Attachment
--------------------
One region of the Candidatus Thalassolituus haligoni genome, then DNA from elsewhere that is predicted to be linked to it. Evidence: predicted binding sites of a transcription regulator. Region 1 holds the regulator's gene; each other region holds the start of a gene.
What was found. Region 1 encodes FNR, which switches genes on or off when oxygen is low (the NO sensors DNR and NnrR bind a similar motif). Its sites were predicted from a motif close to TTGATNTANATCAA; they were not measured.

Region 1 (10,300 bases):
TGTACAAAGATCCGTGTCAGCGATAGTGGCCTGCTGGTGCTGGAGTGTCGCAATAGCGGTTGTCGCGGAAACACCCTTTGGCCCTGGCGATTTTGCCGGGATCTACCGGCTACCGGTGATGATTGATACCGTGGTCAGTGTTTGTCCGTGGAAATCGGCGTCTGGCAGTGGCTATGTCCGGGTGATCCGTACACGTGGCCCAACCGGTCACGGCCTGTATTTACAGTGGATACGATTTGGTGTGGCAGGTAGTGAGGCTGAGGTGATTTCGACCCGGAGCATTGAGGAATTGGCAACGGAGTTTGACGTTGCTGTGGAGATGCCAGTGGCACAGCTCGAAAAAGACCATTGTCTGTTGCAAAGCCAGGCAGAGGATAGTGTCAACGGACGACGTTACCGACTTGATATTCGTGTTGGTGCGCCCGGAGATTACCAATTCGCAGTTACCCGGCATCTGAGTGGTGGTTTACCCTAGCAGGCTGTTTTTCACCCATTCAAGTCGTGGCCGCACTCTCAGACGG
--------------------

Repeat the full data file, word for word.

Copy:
One region of the Candidatus Thalassolituus haligoni genome, then DNA from elsewhere that is predicted to be linked to it. Evidence: predicted binding sites of a transcription regulator. Region 1 holds the regulator's gene; each other region holds the start of a gene.
What was found. Region 1 encodes FNR, which switches genes on or off when oxygen is low (the NO sensors DNR and NnrR bind a similar motif). Its sites were predicted from a motif close to TTGATNTANATCAA; they were not measured.

Region 1 (10,300 bases):
TGTACAAAGATCCGTGTCAGCGATAGTGGCCTGCTGGTGCTGGAGTGTCGCAATAGCGGTTGTCGCGGAAACACCCTTTGGCCCTGGCGATTTTGCCGGGATCTACCGGCTACCGGTGATGATTGATACCGTGGTCAGTGTTTGTCCGTGGAAATCGGCGTCTGGCAGTGGCTATGTCCGGGTGATCCGTACACGTGGCCCAACCGGTCACGGCCTGTATTTACAGTGGATACGATTTGGTGTGGCAGGTAGTGAGGCTGAGGTGATTTCGACCCGGAGCATTGAGGAATTGGCAACGGAGTTTGACGTTGCTGTGGAGATGCCAGTGGCACAGCTCGAAAAAGACCATTGTCTGTTGCAAAGCCAGGCAGAGGATAGTGTCAACGGACGACGTTACCGACTTGATATTCGTGTTGGTGCGCCCGGAGATTACCAATTCGCAGTTACCCGGCATCTGAGTGGTGGTTTACCCTAGCAGGCTGTTTTTCACCCATTCAAGTCGTGGCCGCACTCTCAGACGG